5.    Cancer associated DVT or PE

  • Treat for at least 3 months and preferably long-term, unless bleeding risk very high.

  • Low molecular weight heparin is the preferred treatment, rather than warfarin.

6.    Arm DVT

  • If DVT that involves the axillary or more proximal veins, anticoagulation therapy alone is suggested, rather than thrombolytic therapy. Length of anticoagulation: at least 3 months.

  • In upper extremity DVT not associated with a central venous catheter: 3 months of anticoagulation is recommended.

  • In upper extremity DVT associated with a central venous catheter:


    • Suggestion is to not remove the catheter if it is functional and there is an ongoing need for the catheter.  Anticoagulation should be given as long as the catheter is in place.

    • If the catheter is removed, anticoagulation should continue for 3 months thereafter.

 7.    Superficial thrombophlebitis

  • In patients with superficial thrombophlebitis of the leg of at least 5 cm in length, the suggestion is to give prophylactic dose of fondaparinux (preferred) or LMWH for 45 days, rather than no anticoagulation.

8.  Vena cava filter (=IVC filter)

  • Should only be placed in the patient with an acute DVT who cannot tolerate blood thinners because of active bleeding or a high risk for bleeding.

  • “We do not consider that a permanent IVC filter, of itself, is an indication for extended anticoagulation”.

9.    Compression stockings

  • Wear for at least 2 years (to prevent or minimize the occurrence of postthrombotic syndrome.

  • If at 2 years the patient has bothersome symptoms of postthrombotic syndrome (swelling, pain), continue to wear stockings for symptoms relief.

 

Cheryl Kelley RN BSN, VA-BC

mary-ivt
Thanks Cheryl for the

Thanks Cheryl for the information. 

I want to toss out an interesting case for discussion.  I placed a 4 fr single lumen PICC for a pt with a return of his lung infection on 10/1.  S/P outpt bronchoscopy a few days prior to admission identifying same infection.  Pt came to hospital increased SOB and hemoptysis.  Normal coags,  high WBC and PLT, that has been coming down with treatment. He had a right basilic single lumen PICC for a couple of weeks of antibiotics in early July this year and it was removed.  Uneventful insertion at that time.  I examined all of his veins of his right arm .  All looked in good condition with no noticeable obscuring any where in the basilic vein.  Clean stick, smooth insertion.  Today 10/4 order received to remove PICC and reinsert in left arm due to blood clot in basilic vein.  Vascular lab primary report by US tech indicates superficial basilic clot, full study not available yet.  Pt's assessment negative except for a slight amount of puffiness just above elbow.  No other evidence of vascular compromise, no swelling to lower arm, pain, numbness, tingling.  I do take measurement at site of insertion for what it is worth (it is our policy), no change.  Measurement taken at area of puffiness and wrist for further monitoring.  Both arms compare and except for puffy area look the same, noteable for very slight hand wrist edema bilaterally, pt can't get L hand ring off, very slight indentation from R wrist watch, otherwise you might not notice.  Pt can't be anticoagulated d/t ongoing hemoptysis, as a side, just after I finished PICC I assisted him to bathroom as his major concern was all the laxatives given him earlier AM.  While there, severe coughing attack, significant hemoptysis with frank blood and clots, severe SOB, decreasing sats even with increasing O2, rapid response called, transfer to unit and final intubation.  His right wrist stuck for blood gases at least once.  Pt now back on regular nursing floor recovered from whatever happened.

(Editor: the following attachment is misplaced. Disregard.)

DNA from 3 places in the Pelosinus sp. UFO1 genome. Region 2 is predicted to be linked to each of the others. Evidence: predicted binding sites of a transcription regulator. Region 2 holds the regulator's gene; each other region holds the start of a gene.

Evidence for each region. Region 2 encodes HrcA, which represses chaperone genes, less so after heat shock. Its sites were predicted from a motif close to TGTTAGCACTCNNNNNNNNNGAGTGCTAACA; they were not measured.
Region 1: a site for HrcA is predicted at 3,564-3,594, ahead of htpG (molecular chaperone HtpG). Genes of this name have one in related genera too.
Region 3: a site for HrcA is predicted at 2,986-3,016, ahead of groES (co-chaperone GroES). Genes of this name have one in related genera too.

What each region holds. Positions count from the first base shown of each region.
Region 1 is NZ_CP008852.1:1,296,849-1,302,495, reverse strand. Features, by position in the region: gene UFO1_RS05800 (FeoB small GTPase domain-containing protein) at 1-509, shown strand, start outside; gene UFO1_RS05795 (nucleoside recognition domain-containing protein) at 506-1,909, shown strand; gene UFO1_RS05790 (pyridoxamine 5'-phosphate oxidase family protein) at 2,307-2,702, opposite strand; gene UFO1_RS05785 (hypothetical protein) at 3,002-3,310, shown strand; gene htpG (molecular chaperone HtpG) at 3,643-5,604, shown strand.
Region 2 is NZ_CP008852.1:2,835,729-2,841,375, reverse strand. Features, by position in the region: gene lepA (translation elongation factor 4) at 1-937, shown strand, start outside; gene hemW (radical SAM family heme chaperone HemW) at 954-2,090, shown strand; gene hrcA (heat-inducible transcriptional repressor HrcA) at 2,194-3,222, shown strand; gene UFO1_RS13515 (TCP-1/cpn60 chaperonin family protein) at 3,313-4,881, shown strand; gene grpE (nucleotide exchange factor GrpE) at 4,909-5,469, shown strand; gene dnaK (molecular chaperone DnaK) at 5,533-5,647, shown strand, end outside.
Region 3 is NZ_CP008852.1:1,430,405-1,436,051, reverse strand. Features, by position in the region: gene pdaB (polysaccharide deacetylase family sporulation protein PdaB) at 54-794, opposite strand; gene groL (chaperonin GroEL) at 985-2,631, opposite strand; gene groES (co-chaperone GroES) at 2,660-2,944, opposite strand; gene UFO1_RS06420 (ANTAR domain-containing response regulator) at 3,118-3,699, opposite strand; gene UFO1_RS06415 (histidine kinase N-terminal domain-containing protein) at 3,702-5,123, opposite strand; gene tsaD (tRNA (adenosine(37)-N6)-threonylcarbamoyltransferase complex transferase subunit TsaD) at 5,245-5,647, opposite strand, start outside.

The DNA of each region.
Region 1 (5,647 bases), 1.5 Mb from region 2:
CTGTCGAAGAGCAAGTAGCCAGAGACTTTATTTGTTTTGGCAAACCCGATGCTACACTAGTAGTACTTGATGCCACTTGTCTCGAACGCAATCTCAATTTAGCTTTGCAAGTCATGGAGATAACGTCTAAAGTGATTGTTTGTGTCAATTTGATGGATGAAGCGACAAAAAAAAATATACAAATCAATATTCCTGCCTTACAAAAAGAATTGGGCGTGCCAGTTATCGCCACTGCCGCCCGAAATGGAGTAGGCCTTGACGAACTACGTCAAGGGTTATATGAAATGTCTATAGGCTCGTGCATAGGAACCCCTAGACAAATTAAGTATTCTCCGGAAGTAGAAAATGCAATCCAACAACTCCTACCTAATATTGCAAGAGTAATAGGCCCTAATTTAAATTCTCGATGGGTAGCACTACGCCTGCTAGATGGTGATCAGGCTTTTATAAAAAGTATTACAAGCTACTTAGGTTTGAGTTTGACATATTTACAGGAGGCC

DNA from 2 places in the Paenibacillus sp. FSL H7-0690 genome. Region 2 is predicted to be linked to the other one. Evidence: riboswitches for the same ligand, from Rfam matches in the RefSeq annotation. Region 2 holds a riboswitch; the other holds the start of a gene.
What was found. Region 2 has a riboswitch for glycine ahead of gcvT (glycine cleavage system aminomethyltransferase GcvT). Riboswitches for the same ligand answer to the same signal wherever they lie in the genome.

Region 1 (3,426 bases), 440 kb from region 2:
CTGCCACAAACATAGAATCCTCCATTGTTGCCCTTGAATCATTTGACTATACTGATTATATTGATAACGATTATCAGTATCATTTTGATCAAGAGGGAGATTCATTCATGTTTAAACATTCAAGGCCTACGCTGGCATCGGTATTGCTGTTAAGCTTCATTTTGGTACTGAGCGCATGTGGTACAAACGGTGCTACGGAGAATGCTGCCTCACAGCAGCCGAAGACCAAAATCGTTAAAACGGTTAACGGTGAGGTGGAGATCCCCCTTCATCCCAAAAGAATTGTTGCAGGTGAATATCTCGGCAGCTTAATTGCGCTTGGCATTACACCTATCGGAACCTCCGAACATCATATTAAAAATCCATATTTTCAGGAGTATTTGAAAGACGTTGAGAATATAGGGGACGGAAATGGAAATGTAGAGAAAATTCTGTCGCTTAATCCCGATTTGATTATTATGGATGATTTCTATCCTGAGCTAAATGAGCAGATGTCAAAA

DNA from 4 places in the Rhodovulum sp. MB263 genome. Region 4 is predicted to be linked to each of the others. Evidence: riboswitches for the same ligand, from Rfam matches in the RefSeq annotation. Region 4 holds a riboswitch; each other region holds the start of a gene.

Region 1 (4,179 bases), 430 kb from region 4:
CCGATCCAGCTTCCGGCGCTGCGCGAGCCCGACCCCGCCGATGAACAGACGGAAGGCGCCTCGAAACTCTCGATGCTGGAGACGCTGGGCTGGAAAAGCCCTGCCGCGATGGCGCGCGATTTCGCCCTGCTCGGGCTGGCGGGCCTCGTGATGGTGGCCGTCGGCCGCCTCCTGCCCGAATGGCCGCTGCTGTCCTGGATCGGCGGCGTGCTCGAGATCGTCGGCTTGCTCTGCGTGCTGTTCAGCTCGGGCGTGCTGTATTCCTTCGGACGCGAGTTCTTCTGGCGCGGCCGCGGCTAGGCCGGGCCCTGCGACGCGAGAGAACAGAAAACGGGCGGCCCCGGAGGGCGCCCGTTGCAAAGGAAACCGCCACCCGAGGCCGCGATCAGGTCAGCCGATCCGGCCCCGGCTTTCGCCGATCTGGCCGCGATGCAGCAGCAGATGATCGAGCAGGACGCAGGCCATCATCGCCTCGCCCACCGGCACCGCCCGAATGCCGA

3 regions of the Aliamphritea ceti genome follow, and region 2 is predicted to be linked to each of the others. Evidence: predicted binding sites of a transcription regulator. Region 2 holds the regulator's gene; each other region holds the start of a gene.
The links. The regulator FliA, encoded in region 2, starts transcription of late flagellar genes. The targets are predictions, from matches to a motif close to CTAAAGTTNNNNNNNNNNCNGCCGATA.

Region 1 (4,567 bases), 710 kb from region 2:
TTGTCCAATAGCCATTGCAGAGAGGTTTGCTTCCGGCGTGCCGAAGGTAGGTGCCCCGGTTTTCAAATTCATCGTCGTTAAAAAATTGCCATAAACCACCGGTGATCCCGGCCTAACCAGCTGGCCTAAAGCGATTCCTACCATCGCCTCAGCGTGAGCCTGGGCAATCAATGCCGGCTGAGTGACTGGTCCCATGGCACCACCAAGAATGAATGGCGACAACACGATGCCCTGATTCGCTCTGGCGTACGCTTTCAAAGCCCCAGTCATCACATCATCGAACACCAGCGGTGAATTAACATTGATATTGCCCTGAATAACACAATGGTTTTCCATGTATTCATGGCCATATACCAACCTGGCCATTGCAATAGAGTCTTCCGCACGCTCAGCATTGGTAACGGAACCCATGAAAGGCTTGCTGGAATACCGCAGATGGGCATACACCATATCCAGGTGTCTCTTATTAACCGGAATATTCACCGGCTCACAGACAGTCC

Personal thoughts are clot likely related to very high inflammatory state r/t longstanding lung infection likely mild sepsis on admission?  Recommended conservative treatment as his PLT still high and really think he his high risk to clot his left arm.  Recommended arm elevation, warm tap water bag and very gentle range of motion to lower arm to increase venous return and careful monitoring of measurements taken along with s/s.  Pulmonologist okay with that for now.  Pt was also in agreement with conservative treatment. 

Any thoughts?

Thanks to all

Mary Penn RN    

Gina Ward
  thank you for posting that

 

thank you for posting that information.

 

So.....the dilema still is what is the definition of an upper extremity DVT;    Under section 6 ; Arm DVT;  it makes mention to DVT that involves the axillary or more proximal veins.

 

It also makes mention of leaving catheter in.  This goes along wtih Dr. Nifong presention.  Only thing is;  it ( the article)  just doesnt make mention of treatment for what they (chest magazine) would call a Superficial Venous Thrombosis in the upper arm, like brachial, cephalic or basilic.    

 

Thanks again,   it really helps alot .   Say, how would someone know when these standards were updated or released?

 

Gina Ward R.N.

Gina Ward R.N., VA-BC

Log in or register to post comments